4 Ways Your Mind Is Tricking You Into Being a Losing Trader
Don't think your psychology plays a role in your trading? Think again. Every day, we do thousands of things we don't consciously control. This is a good thing most of the time, as we'd never get anything done if we had to actually think about taking each breath, walking, or moving our facial muscles to smile.
But the same auto-pilot programs that help us navigate the outside world harm us when it comes to trading. We can't turn these programs off, but we can become aware of them and take steps to re-program ourselves.
What you most readily recollect isn't necessarily true, but your mind tends to think it is.
Research and thorough digging can usually route out inaccurate common knowledge, so all traders are advised to personally check facts and figures before proceeding to use such information.
What harms even more traders, though, are their own experiences. Say you read about a strategy online. Everything looks good, and so you start to use it. You lose five trades in a row. Your own experience now tells you this strategy is garbage. But is it? It could be, but you don't actually know. Your mind has just tricked you into assuming it is.
The problem with personal experience is that it is the most readily available data source, yet almost always relies on small amounts of data. Be aware of small sample sizes. You don't know whether something works until you test it thoroughly.
For a strategy, that means trading it for a couple of months or taking at least 100 trades. At least with 100 trades, you have some idea of how it actually performs.
Our mind views a loss as more significant than an equivalent gain. We don't like to lose what we already have.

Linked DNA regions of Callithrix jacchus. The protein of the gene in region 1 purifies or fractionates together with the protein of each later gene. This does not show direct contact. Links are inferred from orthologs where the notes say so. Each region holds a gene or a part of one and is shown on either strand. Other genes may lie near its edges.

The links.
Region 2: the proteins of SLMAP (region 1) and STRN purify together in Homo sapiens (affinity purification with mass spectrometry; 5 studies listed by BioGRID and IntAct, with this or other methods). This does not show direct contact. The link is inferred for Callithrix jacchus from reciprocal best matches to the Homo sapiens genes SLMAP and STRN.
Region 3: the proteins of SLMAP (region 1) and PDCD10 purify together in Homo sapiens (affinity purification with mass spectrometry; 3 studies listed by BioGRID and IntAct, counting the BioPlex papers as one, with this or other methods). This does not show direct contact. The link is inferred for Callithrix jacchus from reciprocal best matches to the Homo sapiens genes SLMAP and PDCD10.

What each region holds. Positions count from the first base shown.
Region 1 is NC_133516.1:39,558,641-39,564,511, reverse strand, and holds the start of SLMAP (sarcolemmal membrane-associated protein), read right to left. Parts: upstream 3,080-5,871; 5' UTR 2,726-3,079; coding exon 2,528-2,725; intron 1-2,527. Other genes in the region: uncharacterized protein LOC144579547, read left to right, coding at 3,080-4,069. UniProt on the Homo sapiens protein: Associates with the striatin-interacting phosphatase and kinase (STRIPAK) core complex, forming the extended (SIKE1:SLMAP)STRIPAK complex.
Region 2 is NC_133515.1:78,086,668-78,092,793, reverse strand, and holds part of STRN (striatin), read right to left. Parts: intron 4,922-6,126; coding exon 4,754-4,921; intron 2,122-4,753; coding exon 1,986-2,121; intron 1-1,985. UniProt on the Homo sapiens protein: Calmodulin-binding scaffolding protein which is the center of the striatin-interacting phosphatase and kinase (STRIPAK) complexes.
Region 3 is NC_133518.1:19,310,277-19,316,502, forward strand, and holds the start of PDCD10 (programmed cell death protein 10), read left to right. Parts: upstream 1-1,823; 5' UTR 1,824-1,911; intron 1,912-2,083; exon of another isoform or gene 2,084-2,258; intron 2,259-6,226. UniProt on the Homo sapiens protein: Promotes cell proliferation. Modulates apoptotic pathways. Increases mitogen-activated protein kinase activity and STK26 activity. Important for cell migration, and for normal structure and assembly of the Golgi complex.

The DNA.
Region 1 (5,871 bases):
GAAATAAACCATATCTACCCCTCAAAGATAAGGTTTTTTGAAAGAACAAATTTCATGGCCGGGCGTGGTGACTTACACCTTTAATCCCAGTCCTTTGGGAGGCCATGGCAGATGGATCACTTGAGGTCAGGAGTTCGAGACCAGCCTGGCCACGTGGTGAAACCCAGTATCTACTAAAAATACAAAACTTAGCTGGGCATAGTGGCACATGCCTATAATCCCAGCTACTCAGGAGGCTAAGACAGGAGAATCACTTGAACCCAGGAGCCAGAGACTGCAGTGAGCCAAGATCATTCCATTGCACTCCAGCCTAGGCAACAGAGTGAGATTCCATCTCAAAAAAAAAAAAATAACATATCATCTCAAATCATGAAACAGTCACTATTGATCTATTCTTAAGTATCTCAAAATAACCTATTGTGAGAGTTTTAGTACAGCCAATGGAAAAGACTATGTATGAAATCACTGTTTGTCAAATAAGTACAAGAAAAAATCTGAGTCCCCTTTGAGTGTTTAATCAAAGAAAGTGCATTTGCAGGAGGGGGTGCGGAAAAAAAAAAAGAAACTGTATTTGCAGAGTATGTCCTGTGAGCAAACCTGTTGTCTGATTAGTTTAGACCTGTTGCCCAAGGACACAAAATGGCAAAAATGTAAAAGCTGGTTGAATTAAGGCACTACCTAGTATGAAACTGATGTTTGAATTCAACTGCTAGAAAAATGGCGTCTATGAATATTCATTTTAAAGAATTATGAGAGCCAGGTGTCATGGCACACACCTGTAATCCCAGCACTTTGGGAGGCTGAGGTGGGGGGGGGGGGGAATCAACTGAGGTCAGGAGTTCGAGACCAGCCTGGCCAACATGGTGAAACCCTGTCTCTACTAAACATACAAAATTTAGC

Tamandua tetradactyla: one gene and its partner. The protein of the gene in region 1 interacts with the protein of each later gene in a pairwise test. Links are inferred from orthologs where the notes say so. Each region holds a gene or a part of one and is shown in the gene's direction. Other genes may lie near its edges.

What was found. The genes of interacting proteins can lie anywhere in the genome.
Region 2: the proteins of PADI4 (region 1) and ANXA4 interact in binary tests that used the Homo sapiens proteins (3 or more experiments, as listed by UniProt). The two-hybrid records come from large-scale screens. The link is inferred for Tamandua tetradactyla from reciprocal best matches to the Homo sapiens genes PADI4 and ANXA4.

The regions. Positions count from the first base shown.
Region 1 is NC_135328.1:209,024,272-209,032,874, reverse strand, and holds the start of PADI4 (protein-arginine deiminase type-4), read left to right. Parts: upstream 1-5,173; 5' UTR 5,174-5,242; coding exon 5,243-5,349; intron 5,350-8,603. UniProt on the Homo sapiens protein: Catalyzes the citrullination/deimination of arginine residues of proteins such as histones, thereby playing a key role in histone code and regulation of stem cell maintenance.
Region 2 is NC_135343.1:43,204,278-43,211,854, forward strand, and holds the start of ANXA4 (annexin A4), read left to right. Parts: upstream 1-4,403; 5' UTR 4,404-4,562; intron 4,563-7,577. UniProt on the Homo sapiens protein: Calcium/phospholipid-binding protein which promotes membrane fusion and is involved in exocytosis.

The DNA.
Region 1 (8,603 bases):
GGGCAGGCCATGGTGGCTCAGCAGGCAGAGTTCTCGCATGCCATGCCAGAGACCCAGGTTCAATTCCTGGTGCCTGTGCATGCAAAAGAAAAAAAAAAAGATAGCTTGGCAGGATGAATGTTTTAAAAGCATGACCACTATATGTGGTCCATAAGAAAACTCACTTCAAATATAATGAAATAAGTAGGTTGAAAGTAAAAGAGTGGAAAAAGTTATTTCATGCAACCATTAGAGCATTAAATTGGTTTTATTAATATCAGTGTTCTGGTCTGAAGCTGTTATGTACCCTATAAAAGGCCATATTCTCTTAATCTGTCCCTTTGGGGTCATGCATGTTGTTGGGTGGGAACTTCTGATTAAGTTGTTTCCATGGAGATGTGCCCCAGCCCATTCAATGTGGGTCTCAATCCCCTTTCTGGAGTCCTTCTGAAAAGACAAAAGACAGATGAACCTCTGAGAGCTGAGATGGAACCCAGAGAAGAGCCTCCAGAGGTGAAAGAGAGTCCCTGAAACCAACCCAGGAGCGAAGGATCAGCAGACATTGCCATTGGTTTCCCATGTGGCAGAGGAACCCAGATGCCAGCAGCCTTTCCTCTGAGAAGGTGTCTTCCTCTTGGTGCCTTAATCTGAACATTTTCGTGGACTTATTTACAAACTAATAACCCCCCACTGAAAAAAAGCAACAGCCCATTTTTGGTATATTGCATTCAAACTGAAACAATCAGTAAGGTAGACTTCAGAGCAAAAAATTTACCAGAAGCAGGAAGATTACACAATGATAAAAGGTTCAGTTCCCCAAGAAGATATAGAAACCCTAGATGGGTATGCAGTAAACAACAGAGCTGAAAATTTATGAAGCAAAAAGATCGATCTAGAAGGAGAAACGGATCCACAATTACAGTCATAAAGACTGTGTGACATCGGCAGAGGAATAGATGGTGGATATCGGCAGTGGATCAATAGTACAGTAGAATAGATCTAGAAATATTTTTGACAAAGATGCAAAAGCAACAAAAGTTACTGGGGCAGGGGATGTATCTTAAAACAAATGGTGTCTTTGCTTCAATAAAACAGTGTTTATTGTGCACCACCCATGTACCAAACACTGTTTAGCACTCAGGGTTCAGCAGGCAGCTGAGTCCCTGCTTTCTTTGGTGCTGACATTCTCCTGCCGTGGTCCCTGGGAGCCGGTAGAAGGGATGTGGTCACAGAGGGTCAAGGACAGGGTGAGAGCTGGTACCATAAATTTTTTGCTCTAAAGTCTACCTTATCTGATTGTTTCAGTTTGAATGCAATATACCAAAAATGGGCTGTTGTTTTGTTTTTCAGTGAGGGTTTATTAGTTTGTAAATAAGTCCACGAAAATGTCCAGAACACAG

When we have a losing trade, we may try to avoid actually realizing that loss, which means we open ourselves up to an even bigger one.
We rationalize it by saying the trade will come back in our favor, or we will give it a bit more room (expanding stop loss), or say we are right and the market is wrong. So we hold the trade out of spite for the market being so stupid.
All these reasons stem from not taking a loss when you should. Don't fear losses—even with lots of them, you can still be profitable. Instead, plan your exits before trading and stick to your plan.
This involves seeking out big payoffs, but typically with no real well-defined strategy. Gambles are taken. Money is thrown at the market, hoping to hit a big score, but losses just keep adding up before payday comes.
The error here is related to availability bias. Because it is very easy to find a price move in hindsight from which you could have profited handsomely, it makes it appear easy to pick big winners. They seem to be everywhere!
It's easy to forget that there are thousands of potential assets to trade. And you not only need to find the right one, you need to trade it at exactly the right time.
If you do happen to get into a big price swing, it also needs to be traded well. Most people have no idea how to handle this situation when it develops. They take a small profit, only to watch as the price continues to move favorably without them, or they hang on too long, giving everything back.
Trading with the hope of hitting it big on a few trades is a fool's errand. Practice trading common market tendencies. It's in those moves that money resides, not in the elusive unicorn trade.
Knowing Vs. Doing
Our minds often convince us that if we know something, we could do it if we wanted.
Take losing weight. Most people know that improving their diet and more exercise will help them lose weight. Yet rather than follow this, many people seek out new information instead—the latest fad.
Seeking information is often just a rationalization for not doing work that needs to be done. It feels productive, but it isn't.
Similarly, there are basic guidelines traders should follow to succeed, but which often go ignored. "I already know this," some may say. Yes, but have you done it?
These guidelines include making a trading plan, focusing on only one or two strategies, not deviating from the trading plan (so you can see what works and what doesn't), and trading in a demo account until the plan proves consistently profitable over many trades.
People read these but become desensitized to the ideas. They mistake or rationalize knowing a concept for actually following through and doing it.
Instead of following these core concepts, they go on another information binge. But more information is useless if you don't apply it. Eventually, you need to stop searching and start applying what you know.